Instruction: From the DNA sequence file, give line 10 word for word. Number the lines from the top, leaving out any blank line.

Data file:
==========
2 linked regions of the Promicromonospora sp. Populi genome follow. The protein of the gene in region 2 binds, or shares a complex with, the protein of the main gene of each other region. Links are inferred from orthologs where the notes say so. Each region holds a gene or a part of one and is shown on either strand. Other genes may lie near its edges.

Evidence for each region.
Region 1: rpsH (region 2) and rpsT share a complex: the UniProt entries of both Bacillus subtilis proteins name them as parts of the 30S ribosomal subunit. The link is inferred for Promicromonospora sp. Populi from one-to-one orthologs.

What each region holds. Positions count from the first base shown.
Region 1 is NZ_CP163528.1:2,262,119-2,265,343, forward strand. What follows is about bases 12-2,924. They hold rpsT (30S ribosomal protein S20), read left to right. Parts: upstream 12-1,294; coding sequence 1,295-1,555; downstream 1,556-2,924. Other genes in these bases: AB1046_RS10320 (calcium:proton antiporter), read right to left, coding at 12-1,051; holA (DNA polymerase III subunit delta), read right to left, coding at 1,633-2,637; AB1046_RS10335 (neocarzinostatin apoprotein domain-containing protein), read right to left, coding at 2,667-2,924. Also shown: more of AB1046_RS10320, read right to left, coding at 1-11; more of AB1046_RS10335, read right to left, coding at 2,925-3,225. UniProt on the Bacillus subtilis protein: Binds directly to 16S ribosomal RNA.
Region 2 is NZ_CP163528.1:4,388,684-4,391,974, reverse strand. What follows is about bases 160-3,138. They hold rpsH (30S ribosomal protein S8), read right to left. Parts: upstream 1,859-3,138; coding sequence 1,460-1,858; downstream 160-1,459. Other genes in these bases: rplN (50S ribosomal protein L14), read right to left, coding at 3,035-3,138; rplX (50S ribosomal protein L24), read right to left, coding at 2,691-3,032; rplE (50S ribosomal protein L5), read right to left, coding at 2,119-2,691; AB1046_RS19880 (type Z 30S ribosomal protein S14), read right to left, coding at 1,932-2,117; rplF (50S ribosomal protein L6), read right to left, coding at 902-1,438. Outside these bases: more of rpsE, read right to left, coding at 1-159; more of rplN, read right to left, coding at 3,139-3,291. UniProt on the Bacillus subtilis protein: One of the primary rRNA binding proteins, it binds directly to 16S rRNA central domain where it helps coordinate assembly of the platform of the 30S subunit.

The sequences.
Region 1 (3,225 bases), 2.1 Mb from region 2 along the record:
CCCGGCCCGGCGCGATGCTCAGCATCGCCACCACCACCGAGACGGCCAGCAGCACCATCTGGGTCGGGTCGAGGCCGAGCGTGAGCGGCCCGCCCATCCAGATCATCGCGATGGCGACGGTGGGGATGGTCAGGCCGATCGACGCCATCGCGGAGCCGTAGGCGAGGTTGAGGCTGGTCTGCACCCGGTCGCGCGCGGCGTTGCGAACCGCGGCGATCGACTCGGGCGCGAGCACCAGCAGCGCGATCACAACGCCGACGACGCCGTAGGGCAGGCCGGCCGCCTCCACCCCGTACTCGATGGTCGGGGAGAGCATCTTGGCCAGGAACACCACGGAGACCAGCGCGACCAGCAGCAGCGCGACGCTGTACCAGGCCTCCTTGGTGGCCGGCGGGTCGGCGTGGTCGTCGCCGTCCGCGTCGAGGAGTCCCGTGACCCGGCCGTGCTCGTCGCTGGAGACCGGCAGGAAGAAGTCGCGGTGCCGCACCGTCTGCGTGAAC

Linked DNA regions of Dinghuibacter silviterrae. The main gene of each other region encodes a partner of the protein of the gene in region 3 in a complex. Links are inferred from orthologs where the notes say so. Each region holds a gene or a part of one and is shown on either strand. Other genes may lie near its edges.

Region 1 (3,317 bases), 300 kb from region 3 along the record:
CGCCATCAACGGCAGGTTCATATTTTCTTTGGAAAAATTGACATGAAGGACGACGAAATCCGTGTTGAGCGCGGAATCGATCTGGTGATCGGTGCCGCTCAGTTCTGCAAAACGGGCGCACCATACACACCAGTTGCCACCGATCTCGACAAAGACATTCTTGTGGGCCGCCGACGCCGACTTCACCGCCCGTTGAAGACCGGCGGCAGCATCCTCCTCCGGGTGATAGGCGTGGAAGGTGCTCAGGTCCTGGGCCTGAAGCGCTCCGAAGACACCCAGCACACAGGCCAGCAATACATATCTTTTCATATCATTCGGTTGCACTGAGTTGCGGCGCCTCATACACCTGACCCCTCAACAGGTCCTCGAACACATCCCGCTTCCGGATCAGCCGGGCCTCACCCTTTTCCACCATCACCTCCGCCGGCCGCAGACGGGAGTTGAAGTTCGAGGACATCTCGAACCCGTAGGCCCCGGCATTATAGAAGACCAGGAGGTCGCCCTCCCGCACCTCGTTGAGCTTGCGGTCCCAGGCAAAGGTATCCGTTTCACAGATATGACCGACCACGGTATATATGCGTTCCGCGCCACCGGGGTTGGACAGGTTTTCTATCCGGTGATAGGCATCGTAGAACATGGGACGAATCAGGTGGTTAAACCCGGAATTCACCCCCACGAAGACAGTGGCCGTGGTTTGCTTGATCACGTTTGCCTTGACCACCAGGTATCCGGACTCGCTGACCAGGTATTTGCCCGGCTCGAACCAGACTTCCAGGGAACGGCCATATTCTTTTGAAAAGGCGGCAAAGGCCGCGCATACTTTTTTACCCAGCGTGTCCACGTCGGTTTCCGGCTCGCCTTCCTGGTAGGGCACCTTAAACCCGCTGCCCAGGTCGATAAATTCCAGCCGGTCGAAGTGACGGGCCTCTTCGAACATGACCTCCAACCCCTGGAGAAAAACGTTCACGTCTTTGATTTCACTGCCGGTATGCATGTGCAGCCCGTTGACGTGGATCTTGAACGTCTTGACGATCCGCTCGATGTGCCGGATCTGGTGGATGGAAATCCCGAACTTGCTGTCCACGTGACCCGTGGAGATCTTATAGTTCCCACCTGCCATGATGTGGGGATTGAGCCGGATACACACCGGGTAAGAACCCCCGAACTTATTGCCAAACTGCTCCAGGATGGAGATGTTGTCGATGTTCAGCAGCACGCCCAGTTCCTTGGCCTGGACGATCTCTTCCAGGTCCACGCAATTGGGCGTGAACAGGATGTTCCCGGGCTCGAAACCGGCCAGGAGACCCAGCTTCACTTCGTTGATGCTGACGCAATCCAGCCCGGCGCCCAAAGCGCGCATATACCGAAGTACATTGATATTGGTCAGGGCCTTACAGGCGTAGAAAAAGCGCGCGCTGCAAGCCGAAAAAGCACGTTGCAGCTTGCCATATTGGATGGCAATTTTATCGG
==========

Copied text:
Linked DNA regions of Dinghuibacter silviterrae. The main gene of each other region encodes a partner of the protein of the gene in region 3 in a complex. Links are inferred from orthologs where the notes say so. Each region holds a gene or a part of one and is shown on either strand. Other genes may lie near its edges.